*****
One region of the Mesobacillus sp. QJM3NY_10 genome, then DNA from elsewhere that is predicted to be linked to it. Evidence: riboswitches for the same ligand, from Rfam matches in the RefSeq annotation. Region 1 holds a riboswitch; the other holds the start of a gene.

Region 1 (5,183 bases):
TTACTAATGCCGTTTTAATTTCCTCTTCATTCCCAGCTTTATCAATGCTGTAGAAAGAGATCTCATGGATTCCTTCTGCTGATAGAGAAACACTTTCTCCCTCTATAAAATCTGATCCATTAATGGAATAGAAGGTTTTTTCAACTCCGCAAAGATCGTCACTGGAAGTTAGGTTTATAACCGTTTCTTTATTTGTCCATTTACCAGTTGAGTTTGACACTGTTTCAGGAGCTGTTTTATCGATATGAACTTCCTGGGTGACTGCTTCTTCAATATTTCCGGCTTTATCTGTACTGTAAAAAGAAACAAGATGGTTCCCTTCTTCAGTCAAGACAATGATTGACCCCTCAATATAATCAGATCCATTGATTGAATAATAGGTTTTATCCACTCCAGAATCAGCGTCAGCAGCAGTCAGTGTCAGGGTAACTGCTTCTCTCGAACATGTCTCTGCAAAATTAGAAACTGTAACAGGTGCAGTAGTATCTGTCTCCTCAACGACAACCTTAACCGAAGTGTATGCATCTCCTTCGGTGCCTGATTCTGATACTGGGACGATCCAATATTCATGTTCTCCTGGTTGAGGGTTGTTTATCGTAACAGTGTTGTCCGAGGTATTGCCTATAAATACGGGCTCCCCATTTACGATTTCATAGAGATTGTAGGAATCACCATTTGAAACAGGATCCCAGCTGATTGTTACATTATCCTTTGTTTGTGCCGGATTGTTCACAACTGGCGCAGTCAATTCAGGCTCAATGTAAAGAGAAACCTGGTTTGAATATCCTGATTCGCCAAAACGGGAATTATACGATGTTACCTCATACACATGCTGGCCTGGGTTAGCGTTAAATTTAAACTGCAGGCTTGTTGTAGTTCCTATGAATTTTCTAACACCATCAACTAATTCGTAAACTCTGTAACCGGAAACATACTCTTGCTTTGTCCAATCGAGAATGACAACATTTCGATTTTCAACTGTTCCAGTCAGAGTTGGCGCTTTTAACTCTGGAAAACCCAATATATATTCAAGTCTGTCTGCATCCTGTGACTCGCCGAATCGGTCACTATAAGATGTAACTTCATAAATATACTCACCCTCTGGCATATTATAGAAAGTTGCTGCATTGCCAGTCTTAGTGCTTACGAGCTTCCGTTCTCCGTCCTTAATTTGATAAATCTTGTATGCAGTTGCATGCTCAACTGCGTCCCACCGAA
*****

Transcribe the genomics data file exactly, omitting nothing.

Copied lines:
One region of the Mesobacillus sp. QJM3NY_10 genome, then DNA from elsewhere that is predicted to be linked to it. Evidence: riboswitches for the same ligand, from Rfam matches in the RefSeq annotation. Region 1 holds a riboswitch; the other holds the start of a gene.

Region 1 (5,183 bases):
TTACTAATGCCGTTTTAATTTCCTCTTCATTCCCAGCTTTATCAATGCTGTAGAAAGAGATCTCATGGATTCCTTCTGCTGATAGAGAAACACTTTCTCCCTCTATAAAATCTGATCCATTAATGGAATAGAAGGTTTTTTCAACTCCGCAAAGATCGTCACTGGAAGTTAGGTTTATAACCGTTTCTTTATTTGTCCATTTACCAGTTGAGTTTGACACTGTTTCAGGAGCTGTTTTATCGATATGAACTTCCTGGGTGACTGCTTCTTCAATATTTCCGGCTTTATCTGTACTGTAAAAAGAAACAAGATGGTTCCCTTCTTCAGTCAAGACAATGATTGACCCCTCAATATAATCAGATCCATTGATTGAATAATAGGTTTTATCCACTCCAGAATCAGCGTCAGCAGCAGTCAGTGTCAGGGTAACTGCTTCTCTCGAACATGTCTCTGCAAAATTAGAAACTGTAACAGGTGCAGTAGTATCTGTCTCCTCAACGACAACCTTAACCGAAGTGTATGCATCTCCTTCGGTGCCTGATTCTGATACTGGGACGATCCAATATTCATGTTCTCCTGGTTGAGGGTTGTTTATCGTAACAGTGTTGTCCGAGGTATTGCCTATAAATACGGGCTCCCCATTTACGATTTCATAGAGATTGTAGGAATCACCATTTGAAACAGGATCCCAGCTGATTGTTACATTATCCTTTGTTTGTGCCGGATTGTTCACAACTGGCGCAGTCAATTCAGGCTCAATGTAAAGAGAAACCTGGTTTGAATATCCTGATTCGCCAAAACGGGAATTATACGATGTTACCTCATACACATGCTGGCCTGGGTTAGCGTTAAATTTAAACTGCAGGCTTGTTGTAGTTCCTATGAATTTTCTAACACCATCAACTAATTCGTAAACTCTGTAACCGGAAACATACTCTTGCTTTGTCCAATCGAGAATGACAACATTTCGATTTTCAACTGTTCCAGTCAGAGTTGGCGCTTTTAACTCTGGAAAACCCAATATATATTCAAGTCTGTCTGCATCCTGTGACTCGCCGAATCGGTCACTATAAGATGTAACTTCATAAATATACTCACCCTCTGGCATATTATAGAAAGTTGCTGCATTGCCAGTCTTAGTGCTTACGAGCTTCCGTTCTCCGTCCTTAATTTGATAAATCTTGTATGCAGTTGCATGCTCAACTGCGTCCCACCGAA